Is North Carolina a No-Fault State?

silhouette-2480321_1280

Lately, I’ve encountered lots of people who are confused about whether North Carolina is a no-fault divorce state. In a word, yes. The answer is that this is a no-fault divorce jurisdiction. So…what does that mean?

A no-fault divorce is one in which neither party has to prove marital fault in order to obtain a divorce. All you have to do to get divorced in NC is (a) be separated for at least one year and one day and (b) one of the parties must have lived in the state for the past six months. You don’t have to give the court any reason that you want to get divorced. Nobody has to have cheated. Nobody has to have committed acts of domestic violence. You don’t have to claim irreconcilable differences. Nobody has to have done anything wrong. The facts and circumstances of your divorce can remain between you and your spouse, as far as the court is concerned. You can get a divorce if you meet the two criteria above.

Now, this doesn’t mean that the circumstances of the marriage and the break-up won’t be part of the case if you or your spouse makes claims for alimony, distribution of property, child support, child custody, etc. In deciding those questions, the court may have lots of questions about what went on in the marriage and who did what. But, just for purposes of getting that divorce decree that dissolves your marriage, you do not have to prove that anyone is at fault. Your spouse also cannot stop you from getting a divorce, provided that you can prove that you have been separated for a year and a day, and you have lived here for the past six months. As long as the necessary paperwork is completed and filed accurately and properly, you are entitled to a divorce whether your spouse wants it or not.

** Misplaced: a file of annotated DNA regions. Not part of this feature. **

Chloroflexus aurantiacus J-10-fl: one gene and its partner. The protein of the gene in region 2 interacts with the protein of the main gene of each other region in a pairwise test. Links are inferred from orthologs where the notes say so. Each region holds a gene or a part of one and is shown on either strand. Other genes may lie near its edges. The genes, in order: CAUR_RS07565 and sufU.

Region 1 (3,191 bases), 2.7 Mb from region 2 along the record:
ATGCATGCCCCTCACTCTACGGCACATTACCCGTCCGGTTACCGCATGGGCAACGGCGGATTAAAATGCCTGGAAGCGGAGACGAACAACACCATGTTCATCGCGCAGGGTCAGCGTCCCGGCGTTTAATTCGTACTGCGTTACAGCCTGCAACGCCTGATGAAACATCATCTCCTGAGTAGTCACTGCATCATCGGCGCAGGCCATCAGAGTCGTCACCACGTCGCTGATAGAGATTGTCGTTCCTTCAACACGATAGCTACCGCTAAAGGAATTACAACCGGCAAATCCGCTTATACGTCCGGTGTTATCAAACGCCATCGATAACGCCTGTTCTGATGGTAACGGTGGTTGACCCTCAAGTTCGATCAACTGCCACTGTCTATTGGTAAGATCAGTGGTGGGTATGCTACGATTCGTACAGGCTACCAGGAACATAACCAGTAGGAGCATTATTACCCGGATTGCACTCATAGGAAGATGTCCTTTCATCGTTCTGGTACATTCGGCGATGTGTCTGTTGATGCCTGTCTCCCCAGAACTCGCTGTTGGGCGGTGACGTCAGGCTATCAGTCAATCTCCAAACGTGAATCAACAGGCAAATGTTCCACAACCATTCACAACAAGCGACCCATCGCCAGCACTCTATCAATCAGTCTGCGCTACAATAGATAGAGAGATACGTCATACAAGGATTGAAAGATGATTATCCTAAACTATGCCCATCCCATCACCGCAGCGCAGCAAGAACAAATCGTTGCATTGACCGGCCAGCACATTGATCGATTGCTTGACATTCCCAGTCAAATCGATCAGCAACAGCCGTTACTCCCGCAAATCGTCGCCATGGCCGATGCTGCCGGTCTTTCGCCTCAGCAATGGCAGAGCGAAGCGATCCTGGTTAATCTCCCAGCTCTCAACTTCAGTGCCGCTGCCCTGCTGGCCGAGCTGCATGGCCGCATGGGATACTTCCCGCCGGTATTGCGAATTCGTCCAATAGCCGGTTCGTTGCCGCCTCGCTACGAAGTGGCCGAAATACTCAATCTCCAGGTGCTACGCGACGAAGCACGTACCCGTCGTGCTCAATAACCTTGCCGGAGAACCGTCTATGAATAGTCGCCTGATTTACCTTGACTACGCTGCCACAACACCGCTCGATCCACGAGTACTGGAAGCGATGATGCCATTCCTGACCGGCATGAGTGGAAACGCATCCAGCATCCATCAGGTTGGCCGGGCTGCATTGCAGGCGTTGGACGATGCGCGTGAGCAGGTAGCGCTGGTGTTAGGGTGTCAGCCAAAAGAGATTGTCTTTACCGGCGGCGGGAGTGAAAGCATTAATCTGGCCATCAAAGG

Of course, if you are confused about your rights, or what you can and should claim in a divorce, talk to a family lawyer about your unique circumstances. Some of the claims mentioned above, like alimony and division of property, are lost if they are not asserted before the divorce judgment is granted.

Leave a Reply

Fill in your details below or click an icon to log in:

WordPress.com Logo

You are commenting using your WordPress.com account. Log Out / Change )

Twitter picture

You are commenting using your Twitter account. Log Out / Change )

Facebook photo

You are commenting using your Facebook account. Log Out / Change )

Google+ photo

You are commenting using your Google+ account. Log Out / Change )

Connecting to %s